In classical Athens, public life became dominated by clever and smart-sounding sophists. These mellifluous “really wise guys” made money and gained influence by their rhetorical boasts of having “proved” the most amazing “thinkery” that belied common sense.
We are living in a new age of sophism — but without a modern Socrates to remind the public just how silly our highly credentialed and privileged new rhetoricians can be.
Take California, which is struggling with a near-record wet and snowy winter. Flooding spreads in the lowlands; snow piles up in the Sierras.
In February 2009, Energy Secretary Steven Chu, a Nobel Prize–winning physicist, pontificated without evidence that California farms would dry up and blow away, because 90 percent of the annual Sierra snowpack would disappear. Yet long-term studies of the central Sierra snowpack show average snow levels unchanged over the last 90 years. Many California farms are
drying up — but from government’s, not nature’s, irrigation cutoffs.
England is freezing and snowy. But that’s odd, since global-warming experts assured us that the end of English snow was on the horizon. Australia is now flooding — despite predictions that impending new droughts meant it could not sustain its present population. The New York Times just published an op-ed assuring the public that the current record cold and snow is proof of global warming. In theory, they could be, but one wonders: What, then, would record winter heat and drought prove?
In response to these unexpected symptoms of blizzards and deluges, climate physicians offer changing diagnoses. “Climate change” has superseded “global warming.” After these radically cold winters, the next replacement appears to be “climate chaos.” Yet if next December is neither too hot nor too cold, expect to hear about the doldrum dangers of “climate calm.”
In 2009, brilliant economists in the Obama administration — Peter Orszag, Larry Summers, and Christina Romer — assured us that record trillion-plus budget defects were critical to prevent stalled growth and 10 percent unemployment. For nearly two years we have experienced both, but now with an additional $3 trillion in national debt. All three have quietly returned to either academia or Wall Street.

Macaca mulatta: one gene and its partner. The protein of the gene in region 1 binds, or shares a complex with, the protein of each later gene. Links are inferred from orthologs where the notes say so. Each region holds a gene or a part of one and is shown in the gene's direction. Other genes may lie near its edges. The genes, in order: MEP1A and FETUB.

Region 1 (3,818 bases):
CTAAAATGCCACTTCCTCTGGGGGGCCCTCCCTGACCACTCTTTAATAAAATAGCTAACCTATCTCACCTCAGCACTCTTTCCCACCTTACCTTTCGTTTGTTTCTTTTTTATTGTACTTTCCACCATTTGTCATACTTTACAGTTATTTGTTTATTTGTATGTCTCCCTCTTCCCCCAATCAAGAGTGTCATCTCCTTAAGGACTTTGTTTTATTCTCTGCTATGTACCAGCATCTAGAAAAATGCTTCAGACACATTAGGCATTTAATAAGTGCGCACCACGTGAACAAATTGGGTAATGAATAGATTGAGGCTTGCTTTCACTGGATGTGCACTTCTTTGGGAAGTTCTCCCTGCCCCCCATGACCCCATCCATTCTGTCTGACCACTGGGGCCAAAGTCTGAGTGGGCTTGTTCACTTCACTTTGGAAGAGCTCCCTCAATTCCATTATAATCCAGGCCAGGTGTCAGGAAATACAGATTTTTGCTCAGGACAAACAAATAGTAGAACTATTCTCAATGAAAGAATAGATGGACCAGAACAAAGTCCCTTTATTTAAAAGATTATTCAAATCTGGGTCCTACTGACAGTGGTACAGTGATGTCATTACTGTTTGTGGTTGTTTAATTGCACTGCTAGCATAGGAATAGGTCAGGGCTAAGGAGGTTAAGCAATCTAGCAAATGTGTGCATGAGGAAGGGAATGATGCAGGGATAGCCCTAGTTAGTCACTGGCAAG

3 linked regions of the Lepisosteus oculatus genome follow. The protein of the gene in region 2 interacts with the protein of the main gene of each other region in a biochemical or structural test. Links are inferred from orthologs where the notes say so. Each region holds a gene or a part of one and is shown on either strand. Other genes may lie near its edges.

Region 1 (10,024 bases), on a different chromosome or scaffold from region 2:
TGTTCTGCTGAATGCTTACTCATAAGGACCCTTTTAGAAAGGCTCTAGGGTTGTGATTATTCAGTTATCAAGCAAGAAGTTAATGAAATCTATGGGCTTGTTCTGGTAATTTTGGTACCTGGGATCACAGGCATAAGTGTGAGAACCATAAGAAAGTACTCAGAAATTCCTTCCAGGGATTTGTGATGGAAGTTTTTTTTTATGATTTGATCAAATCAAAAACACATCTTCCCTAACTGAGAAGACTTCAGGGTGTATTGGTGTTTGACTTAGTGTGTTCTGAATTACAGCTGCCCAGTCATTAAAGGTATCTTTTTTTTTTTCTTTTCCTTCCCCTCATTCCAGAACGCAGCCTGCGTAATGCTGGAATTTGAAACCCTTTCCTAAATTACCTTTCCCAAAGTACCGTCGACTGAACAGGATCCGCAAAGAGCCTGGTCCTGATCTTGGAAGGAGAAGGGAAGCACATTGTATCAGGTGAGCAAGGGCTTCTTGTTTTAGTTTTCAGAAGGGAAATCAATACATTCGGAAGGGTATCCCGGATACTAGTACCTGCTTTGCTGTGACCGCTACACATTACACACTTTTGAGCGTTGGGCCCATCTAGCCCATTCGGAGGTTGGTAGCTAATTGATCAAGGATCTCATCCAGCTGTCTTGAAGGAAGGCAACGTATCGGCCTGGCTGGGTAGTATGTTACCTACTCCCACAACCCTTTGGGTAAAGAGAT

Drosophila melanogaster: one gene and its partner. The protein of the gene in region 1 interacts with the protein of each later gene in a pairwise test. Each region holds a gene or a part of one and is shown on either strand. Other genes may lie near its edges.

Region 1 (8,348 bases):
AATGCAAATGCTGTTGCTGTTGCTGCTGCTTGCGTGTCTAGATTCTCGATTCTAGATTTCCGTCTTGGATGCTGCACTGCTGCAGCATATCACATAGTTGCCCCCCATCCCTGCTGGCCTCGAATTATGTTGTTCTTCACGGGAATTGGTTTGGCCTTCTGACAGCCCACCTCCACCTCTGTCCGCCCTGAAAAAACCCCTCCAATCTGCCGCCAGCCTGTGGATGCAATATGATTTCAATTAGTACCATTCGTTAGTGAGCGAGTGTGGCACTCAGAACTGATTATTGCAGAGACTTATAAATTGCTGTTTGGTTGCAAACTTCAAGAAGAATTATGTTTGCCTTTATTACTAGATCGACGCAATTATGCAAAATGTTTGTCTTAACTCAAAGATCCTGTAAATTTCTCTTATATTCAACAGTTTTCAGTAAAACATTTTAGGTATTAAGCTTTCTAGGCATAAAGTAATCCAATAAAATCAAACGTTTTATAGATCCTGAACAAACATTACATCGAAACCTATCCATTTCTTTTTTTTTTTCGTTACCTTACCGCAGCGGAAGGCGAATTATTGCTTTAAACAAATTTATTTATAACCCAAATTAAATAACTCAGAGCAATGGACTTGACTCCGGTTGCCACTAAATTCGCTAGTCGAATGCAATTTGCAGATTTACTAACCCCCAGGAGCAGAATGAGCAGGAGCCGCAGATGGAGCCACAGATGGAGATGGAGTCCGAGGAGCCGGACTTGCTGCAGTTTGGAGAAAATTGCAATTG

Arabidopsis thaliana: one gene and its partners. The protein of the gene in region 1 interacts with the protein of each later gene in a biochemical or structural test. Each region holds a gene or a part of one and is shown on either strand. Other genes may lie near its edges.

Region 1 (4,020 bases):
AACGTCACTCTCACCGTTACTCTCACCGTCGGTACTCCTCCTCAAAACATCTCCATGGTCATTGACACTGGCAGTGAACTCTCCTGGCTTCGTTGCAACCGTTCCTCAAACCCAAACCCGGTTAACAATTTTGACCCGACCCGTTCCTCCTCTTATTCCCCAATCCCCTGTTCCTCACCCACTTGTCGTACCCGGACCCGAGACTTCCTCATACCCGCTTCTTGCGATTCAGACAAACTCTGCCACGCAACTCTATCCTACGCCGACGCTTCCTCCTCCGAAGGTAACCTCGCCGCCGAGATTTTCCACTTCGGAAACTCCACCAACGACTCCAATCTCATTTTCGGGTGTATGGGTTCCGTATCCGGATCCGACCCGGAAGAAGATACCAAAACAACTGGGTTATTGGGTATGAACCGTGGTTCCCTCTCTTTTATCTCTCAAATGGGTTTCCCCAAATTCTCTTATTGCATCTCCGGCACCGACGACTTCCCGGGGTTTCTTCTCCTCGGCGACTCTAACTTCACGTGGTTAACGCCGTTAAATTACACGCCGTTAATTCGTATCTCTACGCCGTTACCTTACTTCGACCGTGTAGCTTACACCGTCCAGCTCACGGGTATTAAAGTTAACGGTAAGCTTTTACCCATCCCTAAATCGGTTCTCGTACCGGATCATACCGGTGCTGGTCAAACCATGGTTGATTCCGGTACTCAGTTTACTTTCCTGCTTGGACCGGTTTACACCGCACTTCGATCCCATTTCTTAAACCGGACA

There is also a new generation of young sophistic bloggers who offer their wisdom from the New York–Washington corridor. They usually have degrees from one or more of America’s elite colleges and navigate an upscale urban landscape. One, the Washington Post’s 26-year-old Ezra Klein, recently scoffed on MSNBC that a bothersome U.S. Constitution was “written more than 100 years ago” and has “no binding power on anything.”
One constant here is equating wisdom with a certificate of graduation from a prestigious school. If, in the fashion of the sophist Protagoras, someone writes that record cold proves record heat, or that record borrowing and printing of money will create jobs and sustained economic growth, or that a 223-year-old Constitution is 100 years old and largely irrelevant, then credibility can be claimed only in the title or the credentials — but not the logic — of the writer.
America is huge and diverse, but the world of our credentialed experts is quite small, warped, and monotonous — circumscribed largely by the prestigious university and an office in the incestuous Washington–New York corridor. There are plenty of prizes, honors, and degrees among our policy-setters and experts, but very little experience in running a business in Oklahoma, raising a large family in Kansas, or working on an assembly line in Michigan, a military base in Texas, a boat in Alaska, or a ranch in Idaho.
In classical sophistic fashion, rhetoric is never far from personal profit. Multimillionaire Al Gore convinced the governments of the Western world that they were facing a global-warming Armageddon, and then hired out his services to address the hysteria that he had helped create.
How many climate doomsayers have well-funded research positions predicated on grants and subsidies that depend on convincing the public and government of impending disasters that the researchers then can be hired to monitor and address? Are there no green antitrust laws? In contrast, how many of our climate theorists run irrigated farms and energy-intensive businesses, which are at the mercy of new regulations that emanate from distant theorizing?
The public might have better believed the deficit nostrums of former budget director Peter Orszag had he not retired after less than two years on the job to position himself for a multimillion-dollar billet at Citigroup — itself a recent recipient of some $25 billion in government bailout funds.
Are we to wonder why an angry grassroots Tea Party spread — or why it was instantly derided by our experts and technocrats as ill-informed or worse?
—Victor Davis Hanson is a classicist and historian at the Hoover Institution, Stanford University, and the author, most recently, of The Father of Us All: War and History, Ancient and Modern.© 2011 Tribune Media Services, Inc.